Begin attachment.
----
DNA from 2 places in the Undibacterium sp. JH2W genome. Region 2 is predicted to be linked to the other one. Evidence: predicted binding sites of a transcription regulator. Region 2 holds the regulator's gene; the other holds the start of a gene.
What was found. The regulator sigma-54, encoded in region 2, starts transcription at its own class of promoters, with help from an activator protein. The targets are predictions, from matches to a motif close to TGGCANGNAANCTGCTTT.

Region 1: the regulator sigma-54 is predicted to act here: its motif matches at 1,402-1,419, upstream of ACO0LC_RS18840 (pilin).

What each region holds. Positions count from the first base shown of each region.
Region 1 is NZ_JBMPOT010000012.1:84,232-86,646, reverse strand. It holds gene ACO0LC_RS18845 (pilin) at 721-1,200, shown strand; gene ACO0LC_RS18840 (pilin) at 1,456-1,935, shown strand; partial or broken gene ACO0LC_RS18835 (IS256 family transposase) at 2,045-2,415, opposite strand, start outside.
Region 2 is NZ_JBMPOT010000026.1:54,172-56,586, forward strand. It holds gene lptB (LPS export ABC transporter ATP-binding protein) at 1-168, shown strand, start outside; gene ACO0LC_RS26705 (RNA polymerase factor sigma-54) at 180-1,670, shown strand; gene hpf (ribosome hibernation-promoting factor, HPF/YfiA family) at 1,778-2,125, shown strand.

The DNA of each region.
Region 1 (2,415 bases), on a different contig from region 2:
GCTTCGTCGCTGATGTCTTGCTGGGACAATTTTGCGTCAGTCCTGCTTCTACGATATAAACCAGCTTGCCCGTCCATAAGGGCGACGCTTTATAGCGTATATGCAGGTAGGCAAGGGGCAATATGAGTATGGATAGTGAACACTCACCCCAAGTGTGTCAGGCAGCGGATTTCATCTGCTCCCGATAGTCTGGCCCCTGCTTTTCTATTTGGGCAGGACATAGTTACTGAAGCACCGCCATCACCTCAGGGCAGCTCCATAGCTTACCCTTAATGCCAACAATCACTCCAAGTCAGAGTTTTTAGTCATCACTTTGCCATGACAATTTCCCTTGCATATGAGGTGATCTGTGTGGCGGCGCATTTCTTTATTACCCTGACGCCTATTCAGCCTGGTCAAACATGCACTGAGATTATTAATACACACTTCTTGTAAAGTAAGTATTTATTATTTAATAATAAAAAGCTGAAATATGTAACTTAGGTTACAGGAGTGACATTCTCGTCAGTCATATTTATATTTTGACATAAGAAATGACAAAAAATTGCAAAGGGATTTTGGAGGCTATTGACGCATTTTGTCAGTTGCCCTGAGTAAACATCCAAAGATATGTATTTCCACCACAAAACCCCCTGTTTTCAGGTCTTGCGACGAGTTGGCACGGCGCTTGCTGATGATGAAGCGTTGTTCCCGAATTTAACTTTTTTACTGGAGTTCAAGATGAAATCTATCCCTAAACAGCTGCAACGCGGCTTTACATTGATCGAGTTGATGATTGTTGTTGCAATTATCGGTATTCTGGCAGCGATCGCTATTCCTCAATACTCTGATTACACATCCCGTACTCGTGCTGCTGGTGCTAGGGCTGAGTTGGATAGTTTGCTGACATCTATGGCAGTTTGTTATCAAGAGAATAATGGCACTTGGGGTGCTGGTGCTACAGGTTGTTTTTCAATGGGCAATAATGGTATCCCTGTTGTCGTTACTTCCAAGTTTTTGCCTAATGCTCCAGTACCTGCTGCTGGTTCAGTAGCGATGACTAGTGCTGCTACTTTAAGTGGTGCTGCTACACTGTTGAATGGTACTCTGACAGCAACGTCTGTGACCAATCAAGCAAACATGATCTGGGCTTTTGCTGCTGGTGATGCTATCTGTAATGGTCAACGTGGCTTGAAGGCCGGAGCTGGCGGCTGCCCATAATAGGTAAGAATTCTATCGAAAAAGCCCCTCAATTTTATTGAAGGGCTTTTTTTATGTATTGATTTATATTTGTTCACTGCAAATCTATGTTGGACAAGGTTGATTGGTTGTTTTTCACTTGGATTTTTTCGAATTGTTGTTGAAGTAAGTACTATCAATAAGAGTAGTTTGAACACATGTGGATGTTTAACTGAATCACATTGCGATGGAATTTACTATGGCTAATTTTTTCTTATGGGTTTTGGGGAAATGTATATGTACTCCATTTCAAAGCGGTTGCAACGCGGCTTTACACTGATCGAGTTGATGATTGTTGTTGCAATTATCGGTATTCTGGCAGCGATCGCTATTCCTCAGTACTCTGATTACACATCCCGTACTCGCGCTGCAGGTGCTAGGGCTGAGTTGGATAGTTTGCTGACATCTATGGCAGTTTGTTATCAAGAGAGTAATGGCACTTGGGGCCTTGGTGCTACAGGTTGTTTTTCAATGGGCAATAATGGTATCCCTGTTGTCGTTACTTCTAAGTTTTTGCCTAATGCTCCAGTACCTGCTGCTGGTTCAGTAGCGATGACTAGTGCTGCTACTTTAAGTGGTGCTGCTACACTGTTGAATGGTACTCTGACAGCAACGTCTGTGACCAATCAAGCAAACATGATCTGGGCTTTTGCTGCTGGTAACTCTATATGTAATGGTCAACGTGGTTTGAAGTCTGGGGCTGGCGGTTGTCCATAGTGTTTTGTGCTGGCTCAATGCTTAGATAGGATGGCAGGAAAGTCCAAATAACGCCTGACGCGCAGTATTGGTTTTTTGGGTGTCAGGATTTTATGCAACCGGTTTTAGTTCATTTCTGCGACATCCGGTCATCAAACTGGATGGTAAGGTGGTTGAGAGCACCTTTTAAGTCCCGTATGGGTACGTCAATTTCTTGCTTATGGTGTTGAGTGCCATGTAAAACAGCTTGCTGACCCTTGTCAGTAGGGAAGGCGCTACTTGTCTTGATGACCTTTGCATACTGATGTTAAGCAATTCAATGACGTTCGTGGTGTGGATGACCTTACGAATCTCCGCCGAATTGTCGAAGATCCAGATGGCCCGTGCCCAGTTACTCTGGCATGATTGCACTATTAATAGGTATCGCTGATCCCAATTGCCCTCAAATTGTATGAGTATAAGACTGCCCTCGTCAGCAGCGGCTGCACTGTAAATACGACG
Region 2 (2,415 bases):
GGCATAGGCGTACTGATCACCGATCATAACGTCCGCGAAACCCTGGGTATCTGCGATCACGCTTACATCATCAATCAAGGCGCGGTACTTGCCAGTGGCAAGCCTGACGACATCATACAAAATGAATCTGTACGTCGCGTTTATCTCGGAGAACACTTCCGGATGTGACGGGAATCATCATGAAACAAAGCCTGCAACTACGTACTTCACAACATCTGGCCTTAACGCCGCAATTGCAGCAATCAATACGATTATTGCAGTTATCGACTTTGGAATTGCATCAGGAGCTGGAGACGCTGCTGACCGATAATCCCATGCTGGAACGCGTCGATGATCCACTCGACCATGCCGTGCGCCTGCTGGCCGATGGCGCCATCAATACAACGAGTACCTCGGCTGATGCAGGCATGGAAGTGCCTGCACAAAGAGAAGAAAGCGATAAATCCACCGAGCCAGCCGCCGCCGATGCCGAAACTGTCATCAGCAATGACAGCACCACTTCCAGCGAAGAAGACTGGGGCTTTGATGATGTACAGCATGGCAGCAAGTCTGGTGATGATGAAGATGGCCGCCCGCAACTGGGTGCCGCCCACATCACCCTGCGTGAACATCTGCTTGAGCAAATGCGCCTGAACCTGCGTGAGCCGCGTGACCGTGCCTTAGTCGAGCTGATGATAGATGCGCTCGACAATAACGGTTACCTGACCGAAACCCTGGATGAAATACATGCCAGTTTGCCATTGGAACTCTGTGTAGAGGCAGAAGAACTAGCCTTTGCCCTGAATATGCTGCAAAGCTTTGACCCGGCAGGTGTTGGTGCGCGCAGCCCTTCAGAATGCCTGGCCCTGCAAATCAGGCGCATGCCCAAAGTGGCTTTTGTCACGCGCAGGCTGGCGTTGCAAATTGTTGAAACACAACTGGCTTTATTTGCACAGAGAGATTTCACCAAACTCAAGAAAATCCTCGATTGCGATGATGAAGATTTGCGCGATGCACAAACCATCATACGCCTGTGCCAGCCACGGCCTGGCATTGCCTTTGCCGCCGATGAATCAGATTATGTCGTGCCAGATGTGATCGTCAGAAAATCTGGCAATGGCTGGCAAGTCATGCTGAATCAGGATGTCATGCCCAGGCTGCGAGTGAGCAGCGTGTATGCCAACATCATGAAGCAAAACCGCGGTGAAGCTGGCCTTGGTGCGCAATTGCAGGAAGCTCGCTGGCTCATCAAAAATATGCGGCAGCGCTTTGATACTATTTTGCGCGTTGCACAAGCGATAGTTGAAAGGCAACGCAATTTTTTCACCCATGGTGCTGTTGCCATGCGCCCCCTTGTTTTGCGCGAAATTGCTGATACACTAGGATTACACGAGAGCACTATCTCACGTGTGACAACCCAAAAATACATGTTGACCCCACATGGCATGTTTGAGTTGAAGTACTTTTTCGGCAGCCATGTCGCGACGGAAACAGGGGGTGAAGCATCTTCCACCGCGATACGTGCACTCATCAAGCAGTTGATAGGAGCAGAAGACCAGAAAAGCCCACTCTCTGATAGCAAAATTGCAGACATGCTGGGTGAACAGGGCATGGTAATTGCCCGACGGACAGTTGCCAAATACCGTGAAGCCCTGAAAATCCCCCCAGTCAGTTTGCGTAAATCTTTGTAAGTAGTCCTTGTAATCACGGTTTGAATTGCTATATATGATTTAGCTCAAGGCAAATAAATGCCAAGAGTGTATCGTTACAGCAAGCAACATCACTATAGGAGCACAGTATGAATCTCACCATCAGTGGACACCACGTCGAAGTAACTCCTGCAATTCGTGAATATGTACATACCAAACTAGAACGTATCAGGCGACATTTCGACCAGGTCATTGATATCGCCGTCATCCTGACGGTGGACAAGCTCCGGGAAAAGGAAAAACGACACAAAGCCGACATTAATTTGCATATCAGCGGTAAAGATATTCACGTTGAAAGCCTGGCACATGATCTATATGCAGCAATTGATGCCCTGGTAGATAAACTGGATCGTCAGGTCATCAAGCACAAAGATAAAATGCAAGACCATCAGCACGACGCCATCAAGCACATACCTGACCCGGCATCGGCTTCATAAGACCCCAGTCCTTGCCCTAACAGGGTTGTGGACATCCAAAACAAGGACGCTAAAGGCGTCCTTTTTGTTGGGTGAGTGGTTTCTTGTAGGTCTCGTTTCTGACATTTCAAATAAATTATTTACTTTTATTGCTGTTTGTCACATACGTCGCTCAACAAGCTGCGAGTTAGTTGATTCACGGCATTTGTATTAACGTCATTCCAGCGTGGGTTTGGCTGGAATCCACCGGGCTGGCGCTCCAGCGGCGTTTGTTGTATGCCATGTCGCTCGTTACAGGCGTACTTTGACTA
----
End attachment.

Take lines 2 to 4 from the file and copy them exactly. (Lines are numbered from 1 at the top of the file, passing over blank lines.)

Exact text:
What was found. The regulator sigma-54, encoded in region 2, starts transcription at its own class of promoters, with help from an activator protein. The targets are predictions, from matches to a motif close to TGGCANGNAANCTGCTTT.

Region 1: the regulator sigma-54 is predicted to act here: its motif matches at 1,402-1,419, upstream of ACO0LC_RS18840 (pilin).

What each region holds. Positions count from the first base shown of each region.